Researchers discover Japanese carrier from the World War II Battle of Midway

A team of deep-sea explorers and historians have discovered a Japanese aircraft carrier that sank during the historic Battle of Midway in World War II.

Posted: Oct 22, 2019 5:10 PM
Updated: Oct 22, 2019 5:10 PM

A team of deep-sea explorers and historians have discovered a Japanese aircraft carrier that sank during the historic Battle of Midway in World War II.

The wreckage of Akagi, which was sunk on June 5, 1942, during the significant four-day naval battle that killed 3,057 Japanese and 307 Americans, was located on Sunday, Vulcan Inc. said in a press release.

Crew aboard the Research Vessel Petrel, which is owned and operated by Vulcan Inc., determined the ruins belonged to Akagi by taking sonar images identified by the vessel and matching them with the dimensions and location of the lost warship.

"Every shipwreck we find reminds us all of the ultimate sacrifice made by those who served their countries," said Robert Kraft, Vulcan Inc.'s director of undersea operations, in a press release. "Our team is truly honored to have discovered the Japanese Flagship Carrier, Akagi."

The ruins of Akagi were found in the Papahanaumokuakea Marine National Monument, resting more than 17,000 feet below the surface of the Central Pacific ocean about 1,300 miles northwest of Pearl Harbor, the press release said.

The carrier was found by an Autonomous Underwater Vehicle, according to Vulcan. The vehicle uses a side-scan sonar which records a specific search area of the ocean floor. When the vehicle returns, the sonar data is analyzed for anomalies that could be debris or an actual wreck. Once located, the AUV is sent down again to do a high-frequency scan.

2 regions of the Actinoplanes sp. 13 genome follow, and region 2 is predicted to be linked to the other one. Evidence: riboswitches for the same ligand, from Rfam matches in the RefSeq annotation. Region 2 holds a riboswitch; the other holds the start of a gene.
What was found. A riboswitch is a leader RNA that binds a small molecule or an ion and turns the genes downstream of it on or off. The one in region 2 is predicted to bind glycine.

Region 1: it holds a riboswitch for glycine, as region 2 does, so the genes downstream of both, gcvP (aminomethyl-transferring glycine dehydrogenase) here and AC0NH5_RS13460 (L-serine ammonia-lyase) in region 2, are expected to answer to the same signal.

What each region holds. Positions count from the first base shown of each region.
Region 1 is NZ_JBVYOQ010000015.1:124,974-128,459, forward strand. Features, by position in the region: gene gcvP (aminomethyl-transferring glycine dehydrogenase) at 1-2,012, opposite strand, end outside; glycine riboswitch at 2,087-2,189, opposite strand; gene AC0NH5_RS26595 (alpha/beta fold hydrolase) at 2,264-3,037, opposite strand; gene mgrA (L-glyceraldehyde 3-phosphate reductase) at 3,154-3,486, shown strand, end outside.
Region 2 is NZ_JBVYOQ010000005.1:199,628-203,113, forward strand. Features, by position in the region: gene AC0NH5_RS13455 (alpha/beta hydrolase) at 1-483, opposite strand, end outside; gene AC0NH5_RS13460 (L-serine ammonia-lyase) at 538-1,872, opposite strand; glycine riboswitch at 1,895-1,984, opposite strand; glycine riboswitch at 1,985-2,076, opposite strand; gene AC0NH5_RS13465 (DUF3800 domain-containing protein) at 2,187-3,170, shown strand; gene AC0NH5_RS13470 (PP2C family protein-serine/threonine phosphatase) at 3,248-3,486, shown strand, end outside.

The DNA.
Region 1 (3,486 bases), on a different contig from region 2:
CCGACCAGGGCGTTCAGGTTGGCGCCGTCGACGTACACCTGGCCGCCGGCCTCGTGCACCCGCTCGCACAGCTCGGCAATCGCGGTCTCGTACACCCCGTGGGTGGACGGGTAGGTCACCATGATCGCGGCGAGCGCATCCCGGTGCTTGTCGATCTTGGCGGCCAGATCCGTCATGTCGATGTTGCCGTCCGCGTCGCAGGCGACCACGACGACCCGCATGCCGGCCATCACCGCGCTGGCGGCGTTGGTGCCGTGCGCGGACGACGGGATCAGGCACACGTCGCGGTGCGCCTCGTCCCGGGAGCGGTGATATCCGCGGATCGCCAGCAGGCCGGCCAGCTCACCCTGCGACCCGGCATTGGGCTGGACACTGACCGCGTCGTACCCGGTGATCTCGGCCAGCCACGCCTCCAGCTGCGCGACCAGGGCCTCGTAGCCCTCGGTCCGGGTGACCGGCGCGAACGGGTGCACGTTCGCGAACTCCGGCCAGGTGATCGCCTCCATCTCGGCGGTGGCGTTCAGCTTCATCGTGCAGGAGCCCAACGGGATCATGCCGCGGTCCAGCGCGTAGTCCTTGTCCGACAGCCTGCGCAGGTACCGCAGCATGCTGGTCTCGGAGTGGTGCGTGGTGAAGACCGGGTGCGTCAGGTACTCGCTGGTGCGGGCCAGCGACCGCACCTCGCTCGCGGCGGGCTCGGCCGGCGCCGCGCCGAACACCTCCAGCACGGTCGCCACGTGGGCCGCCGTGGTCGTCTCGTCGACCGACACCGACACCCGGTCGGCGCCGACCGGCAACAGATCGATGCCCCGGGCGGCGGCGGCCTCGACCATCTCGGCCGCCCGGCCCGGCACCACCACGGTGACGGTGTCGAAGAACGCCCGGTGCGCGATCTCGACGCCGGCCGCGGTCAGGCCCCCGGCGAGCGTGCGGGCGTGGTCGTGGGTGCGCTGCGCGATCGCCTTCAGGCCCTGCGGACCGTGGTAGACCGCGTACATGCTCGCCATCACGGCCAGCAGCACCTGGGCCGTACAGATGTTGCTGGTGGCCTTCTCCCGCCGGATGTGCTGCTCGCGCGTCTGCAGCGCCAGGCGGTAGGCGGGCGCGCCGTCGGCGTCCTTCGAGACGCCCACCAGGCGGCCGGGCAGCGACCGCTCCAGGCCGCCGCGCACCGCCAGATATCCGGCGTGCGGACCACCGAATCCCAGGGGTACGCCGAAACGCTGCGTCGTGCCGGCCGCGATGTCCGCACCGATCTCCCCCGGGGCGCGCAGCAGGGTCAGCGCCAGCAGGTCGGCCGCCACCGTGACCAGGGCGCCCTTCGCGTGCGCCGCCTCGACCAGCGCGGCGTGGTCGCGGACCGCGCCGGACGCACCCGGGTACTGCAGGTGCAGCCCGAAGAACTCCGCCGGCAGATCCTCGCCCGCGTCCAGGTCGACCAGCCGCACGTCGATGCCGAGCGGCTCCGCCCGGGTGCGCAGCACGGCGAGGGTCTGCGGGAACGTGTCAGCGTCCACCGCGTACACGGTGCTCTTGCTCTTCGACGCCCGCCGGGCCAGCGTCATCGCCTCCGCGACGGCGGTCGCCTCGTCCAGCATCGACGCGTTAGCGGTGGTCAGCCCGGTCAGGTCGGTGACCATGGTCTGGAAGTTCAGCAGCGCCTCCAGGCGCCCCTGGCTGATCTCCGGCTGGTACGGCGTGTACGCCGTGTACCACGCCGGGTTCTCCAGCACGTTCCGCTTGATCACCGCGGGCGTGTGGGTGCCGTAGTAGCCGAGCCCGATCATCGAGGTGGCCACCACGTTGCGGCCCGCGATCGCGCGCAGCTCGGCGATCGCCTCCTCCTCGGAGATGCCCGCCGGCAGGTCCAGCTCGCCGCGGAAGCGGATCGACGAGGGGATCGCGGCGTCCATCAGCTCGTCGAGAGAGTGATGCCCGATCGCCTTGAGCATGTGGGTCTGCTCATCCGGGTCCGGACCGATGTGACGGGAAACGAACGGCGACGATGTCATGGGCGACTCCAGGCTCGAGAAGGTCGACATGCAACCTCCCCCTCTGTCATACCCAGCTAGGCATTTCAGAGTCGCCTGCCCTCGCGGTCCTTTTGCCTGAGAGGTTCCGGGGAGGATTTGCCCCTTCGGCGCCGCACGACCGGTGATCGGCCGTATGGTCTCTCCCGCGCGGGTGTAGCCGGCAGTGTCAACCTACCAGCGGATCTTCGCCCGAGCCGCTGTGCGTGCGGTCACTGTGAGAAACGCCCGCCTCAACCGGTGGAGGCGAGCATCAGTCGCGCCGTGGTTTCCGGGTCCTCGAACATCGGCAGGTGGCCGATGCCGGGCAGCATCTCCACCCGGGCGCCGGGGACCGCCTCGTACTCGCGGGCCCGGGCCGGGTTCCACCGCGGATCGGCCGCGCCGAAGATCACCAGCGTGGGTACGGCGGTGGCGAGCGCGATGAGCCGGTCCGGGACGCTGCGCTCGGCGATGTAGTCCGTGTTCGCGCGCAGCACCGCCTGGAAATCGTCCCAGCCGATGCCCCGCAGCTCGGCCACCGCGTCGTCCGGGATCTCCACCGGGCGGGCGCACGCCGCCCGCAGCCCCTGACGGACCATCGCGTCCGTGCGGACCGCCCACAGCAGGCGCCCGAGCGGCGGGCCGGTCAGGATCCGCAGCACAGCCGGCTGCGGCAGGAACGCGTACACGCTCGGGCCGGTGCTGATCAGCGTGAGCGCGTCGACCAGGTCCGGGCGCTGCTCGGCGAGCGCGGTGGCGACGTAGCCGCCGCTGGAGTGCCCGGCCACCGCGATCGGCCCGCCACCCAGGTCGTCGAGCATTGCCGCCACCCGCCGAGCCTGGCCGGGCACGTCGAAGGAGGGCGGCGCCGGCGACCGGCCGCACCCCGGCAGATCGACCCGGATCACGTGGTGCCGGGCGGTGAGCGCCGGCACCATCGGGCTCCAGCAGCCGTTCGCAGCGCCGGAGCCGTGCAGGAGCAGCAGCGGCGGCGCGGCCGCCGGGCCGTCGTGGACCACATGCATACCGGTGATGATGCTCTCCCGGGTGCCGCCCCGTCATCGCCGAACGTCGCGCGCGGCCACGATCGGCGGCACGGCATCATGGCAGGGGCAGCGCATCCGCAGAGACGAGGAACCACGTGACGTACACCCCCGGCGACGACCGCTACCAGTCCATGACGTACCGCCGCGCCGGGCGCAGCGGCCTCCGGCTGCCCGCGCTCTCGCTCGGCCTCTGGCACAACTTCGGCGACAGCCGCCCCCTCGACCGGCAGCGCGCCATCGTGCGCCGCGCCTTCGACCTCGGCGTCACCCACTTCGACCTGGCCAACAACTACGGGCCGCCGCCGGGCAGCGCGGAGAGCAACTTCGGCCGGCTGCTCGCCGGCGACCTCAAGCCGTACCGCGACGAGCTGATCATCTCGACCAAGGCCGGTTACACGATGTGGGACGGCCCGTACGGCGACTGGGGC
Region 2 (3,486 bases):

"It's been a privilege to work as part of this team during this expedition," said Frank Thompson, a historian with the Naval History and Heritage Command who was on the Petrel for the expedition. "I hope the discoveries we made shed new light on this pivotal battle and inspire others to study history."

Second wrecked ship found this week

This marks the second Japanese carrier from the Battle of Midway to be discovered in the past week.

The carrier Kaga discovered on October 16 was the first sunken Japanese aircraft carrier to ever be found. Kaga and Akagi are two of four Japanese fleet carriers that sunk during the battle.

"Unlike land battles, war at sea leaves no traces on the surface," Thompson said. "The efforts made by the Vulcan team aboard Petrel in finding the wrecks of Kaga and Akagi will give historians a new perspective of one of World War II's pivotal battles."

The Battle of Midway took place six months after Japan's attack on Pearl Harbor. After the attack, the Imperial Japanese Navy planned to invade and capture Midway Island by luring American aircraft carriers into an ambush.

However, US cryptographers were able to intercept Japanese communications about the strike and determine when and where the Japanese were planning to attack. The US Navy was waiting for the Japanese when they arrived.

On June 4, US torpedo bombers attacked the Japanese fleet, which included four carriers, the Akagi, the Hiryu, the Kaga, and the Soryu. The initial wave of torpedo bombers was nearly wiped out, but the attack drew Japanese fighters away from the carriers.

A second wave of American dive bombers from the USS Enterprise and USS Yorktown attacked the fleet, fatally damaging the Akagi, Kaga and Soryu. A third attack caught the Hiryu and inflicted major damage. The four carriers were eventually scuttled by Japanese destroyers.

The US lost one carrier, the USS Yorktown, in the battle. According to US Navy's Naval History and Heritage Command, the four Japanese carriers that sank participated in the attack on Pearl Harbor. The Japanese lost 100 trained pilots at Midway, who could not be replaced.

"In a larger strategic sense, the Japanese offensive in the Pacific was derailed and their plans to advance on New Caledonia, Fiji, and Samoa postponed. The balance of sea power in the Pacific had begun to shift," according to the naval history command's account of the battle.

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